Goudeau: Well, now you did have some interesting commentary or comments in this story from one of, a member of the sheriff’s office who said they do see people going across the land on these very large ranches. But as you pointed out, the service members weren’t allowed to go into the property, right?
Barragán: “Right. And that’s the big concern. That’s why Gov. Abbott, the Texas Military Department, the Department of Public Safety have made such a big deal of this — they say ranches down here in South Texas are getting broken into. They’re getting driven, their fences are getting broken because they’re getting driven by smugglers who veer off when they’re getting pursued by law enforcement. They’re having migrants cross through their borders. So that was the concern. When we spoke to the Kennedy County sheriff [and] he said that was a big concern for his small agency and he needed all the help he could get. The issue is that the national guard service members did not sign up to be law enforcement, and they did not sign up to be Border Patrol. If they had wanted to do that, they would have signed up for those. They signed up to be national guard service members, which by and large are sent out for hurricane aid, you know, tornado aid, that kind of stuff. They want to help out their fellow Texans when they’re in need. It’s a very different situation here.”
Goudeau: This is just sort of the latest thing that’s happened with Operation Lone Star. I want to talk about a leaked survey from some members that you also reported on showing some of the conditions that they’re dealing with and the low morale. Talk to us about what you learned in that survey.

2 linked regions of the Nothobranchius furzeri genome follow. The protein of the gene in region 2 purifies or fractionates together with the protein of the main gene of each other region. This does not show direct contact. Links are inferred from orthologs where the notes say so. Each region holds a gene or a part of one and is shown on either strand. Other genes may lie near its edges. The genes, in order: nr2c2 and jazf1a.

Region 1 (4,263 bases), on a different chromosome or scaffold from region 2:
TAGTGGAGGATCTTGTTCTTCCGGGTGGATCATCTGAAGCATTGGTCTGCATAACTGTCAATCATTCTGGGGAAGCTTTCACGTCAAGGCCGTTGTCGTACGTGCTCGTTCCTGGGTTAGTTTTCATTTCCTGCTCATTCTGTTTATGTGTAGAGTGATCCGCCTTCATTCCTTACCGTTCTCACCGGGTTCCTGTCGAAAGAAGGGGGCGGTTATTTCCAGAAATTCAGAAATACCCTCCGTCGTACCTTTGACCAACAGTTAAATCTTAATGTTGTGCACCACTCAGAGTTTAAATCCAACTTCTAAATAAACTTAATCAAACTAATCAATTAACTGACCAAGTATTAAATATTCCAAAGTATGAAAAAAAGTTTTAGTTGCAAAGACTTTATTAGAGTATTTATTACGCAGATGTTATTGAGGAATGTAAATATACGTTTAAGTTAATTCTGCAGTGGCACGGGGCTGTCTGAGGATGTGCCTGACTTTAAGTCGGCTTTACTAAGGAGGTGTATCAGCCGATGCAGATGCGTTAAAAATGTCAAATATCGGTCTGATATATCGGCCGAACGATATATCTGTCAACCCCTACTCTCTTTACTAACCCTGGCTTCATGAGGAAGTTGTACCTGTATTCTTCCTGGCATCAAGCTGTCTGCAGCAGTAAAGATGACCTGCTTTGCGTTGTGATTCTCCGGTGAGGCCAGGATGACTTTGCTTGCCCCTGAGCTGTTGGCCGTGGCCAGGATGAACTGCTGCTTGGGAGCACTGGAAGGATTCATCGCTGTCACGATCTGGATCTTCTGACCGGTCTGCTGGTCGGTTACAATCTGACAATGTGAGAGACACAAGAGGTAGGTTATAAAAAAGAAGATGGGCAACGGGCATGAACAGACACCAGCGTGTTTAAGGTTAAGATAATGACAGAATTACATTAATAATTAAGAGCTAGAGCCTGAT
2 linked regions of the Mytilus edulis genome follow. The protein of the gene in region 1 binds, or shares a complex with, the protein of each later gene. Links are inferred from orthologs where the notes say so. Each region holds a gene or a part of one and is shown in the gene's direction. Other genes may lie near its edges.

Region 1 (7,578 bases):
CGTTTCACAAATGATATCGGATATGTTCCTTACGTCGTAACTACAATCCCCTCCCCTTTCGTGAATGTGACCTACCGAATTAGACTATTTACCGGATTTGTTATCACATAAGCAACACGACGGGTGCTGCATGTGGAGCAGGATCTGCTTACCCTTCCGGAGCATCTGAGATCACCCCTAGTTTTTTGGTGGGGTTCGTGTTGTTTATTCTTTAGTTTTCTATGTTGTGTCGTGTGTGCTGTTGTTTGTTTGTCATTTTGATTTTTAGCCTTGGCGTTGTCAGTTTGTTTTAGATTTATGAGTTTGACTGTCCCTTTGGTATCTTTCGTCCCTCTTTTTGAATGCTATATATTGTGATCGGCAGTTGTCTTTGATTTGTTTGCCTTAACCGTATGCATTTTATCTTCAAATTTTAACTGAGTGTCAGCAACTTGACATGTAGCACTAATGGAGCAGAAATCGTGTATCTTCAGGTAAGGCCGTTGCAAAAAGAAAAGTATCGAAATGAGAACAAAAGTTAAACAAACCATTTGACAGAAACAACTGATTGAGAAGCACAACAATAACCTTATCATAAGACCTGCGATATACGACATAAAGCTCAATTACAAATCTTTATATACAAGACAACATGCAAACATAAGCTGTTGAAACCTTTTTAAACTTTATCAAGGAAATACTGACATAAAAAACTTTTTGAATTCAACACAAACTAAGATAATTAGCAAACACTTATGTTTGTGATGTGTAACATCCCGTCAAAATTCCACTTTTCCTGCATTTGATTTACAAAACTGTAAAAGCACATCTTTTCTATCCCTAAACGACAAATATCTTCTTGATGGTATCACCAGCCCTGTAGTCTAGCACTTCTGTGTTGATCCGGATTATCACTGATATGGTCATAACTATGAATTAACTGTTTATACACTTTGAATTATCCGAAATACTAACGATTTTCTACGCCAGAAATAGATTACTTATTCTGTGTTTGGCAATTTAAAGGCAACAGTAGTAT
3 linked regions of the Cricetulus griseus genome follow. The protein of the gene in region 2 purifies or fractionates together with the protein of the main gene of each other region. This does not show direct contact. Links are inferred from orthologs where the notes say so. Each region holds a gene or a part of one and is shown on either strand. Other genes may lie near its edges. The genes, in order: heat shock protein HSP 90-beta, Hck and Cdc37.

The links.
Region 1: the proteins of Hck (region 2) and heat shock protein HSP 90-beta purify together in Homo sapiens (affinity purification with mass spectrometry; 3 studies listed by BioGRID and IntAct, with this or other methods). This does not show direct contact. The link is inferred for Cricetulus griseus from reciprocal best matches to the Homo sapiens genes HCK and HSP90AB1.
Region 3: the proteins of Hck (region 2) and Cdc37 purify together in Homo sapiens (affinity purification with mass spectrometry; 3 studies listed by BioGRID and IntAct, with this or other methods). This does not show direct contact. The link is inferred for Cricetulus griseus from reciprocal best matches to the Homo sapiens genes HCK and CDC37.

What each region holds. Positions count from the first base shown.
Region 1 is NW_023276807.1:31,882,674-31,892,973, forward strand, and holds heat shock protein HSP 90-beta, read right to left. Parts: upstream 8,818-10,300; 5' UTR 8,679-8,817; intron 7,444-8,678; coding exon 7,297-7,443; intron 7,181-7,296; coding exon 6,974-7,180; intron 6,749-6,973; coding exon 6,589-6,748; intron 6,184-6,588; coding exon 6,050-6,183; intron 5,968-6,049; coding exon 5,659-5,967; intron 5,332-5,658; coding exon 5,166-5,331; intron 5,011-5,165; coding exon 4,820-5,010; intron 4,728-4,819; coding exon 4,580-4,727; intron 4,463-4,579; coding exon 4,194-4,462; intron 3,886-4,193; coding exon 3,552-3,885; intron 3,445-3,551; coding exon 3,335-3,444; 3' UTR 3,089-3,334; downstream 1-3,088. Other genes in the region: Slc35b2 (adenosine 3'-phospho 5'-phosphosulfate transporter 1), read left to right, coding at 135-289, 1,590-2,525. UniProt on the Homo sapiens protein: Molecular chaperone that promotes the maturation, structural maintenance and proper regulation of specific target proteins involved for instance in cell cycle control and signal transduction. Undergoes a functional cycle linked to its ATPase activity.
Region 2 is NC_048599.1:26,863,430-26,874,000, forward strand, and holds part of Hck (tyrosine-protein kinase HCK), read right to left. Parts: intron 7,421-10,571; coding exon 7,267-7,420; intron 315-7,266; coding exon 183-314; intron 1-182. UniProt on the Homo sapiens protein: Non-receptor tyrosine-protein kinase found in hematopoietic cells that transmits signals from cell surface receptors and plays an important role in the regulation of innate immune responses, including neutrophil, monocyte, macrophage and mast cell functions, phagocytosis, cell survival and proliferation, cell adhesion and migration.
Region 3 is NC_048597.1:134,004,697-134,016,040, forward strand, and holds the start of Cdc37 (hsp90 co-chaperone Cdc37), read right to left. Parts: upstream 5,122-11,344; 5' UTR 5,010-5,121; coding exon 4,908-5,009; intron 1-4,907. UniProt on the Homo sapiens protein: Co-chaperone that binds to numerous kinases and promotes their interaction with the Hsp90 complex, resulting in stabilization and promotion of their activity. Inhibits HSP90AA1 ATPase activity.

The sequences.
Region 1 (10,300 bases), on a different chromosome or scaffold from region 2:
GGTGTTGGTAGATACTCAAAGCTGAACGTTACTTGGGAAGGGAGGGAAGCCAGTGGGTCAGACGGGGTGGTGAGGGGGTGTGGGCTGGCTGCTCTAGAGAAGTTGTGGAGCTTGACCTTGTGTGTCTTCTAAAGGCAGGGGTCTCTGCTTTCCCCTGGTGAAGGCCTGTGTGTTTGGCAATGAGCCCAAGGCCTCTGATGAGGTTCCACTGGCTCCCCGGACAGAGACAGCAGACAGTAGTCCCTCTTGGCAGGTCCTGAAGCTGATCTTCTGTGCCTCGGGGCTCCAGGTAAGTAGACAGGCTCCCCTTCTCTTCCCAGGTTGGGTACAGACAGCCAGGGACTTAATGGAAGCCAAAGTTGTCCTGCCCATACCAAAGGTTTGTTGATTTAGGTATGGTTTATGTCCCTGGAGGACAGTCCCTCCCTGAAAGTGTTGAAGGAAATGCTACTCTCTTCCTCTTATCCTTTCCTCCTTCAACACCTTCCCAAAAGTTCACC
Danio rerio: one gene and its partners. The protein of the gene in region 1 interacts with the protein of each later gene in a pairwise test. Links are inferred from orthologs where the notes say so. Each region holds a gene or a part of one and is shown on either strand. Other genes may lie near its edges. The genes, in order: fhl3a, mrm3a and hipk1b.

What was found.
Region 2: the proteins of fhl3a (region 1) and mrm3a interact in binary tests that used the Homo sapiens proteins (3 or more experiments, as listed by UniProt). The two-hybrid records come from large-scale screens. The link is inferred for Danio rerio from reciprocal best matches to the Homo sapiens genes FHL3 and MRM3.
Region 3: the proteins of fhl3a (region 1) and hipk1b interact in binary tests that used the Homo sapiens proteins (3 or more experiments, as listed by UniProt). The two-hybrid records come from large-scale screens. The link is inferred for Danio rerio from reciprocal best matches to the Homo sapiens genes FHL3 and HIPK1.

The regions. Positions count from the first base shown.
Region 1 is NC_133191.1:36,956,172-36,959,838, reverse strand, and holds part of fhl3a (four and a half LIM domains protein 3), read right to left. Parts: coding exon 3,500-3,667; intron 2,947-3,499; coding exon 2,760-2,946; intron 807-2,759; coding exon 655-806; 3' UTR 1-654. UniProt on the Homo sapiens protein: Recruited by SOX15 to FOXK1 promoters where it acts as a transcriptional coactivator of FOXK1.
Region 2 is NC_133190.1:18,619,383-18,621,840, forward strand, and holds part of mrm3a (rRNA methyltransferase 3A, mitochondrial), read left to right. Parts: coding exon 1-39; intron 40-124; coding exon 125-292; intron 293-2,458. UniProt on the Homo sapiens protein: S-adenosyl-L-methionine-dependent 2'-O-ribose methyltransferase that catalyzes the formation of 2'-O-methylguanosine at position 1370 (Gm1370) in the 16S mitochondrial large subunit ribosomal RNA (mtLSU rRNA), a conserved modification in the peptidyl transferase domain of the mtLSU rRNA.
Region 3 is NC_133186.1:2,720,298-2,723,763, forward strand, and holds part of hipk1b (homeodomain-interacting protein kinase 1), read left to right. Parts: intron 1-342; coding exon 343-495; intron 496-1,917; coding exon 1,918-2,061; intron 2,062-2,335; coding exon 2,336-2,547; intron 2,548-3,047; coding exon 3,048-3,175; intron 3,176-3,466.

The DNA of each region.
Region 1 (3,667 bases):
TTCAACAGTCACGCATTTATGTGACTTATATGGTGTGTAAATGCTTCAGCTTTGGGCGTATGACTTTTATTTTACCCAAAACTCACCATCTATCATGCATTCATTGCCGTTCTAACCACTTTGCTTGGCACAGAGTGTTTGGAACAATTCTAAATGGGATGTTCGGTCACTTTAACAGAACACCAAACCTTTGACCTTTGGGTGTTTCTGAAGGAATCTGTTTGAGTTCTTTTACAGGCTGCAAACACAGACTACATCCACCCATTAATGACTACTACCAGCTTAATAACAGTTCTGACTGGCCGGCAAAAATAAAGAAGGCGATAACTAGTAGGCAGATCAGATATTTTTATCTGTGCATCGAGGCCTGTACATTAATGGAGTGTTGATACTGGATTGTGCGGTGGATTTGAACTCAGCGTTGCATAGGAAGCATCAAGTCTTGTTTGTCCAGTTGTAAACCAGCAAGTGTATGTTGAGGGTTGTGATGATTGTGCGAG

Barragán: “Yeah, I mean, one of the quotes was literally, ‘I hate it here,’ and so many of the comments in that leaked survey were ‘There’s nothing good about the mission.’ ‘I don’t like anything.’ Most of the people who had positive things to say were either ‘I like my direct supervisors,’ ‘I like the friends that are here,’ or you know, there’s hardly anything good to be had in this mission. It really showed the very deplorable living conditions that these service members are living under and showed that there is a lack of communication or a lack of understanding from leadership about what the troops really need down there. And it was, it was very revealing because it also showed that a lot of those service members are thinking twice about whether they’re going to re-enlist in the National Guard if they are to be expected to be subjected to these conditions again.”
Goudeau: One of the things I thought was really interesting is sometimes they were given just a few days notice that they were going to have to go to the border. And these are Texans with families and jobs and other responsibilities, right?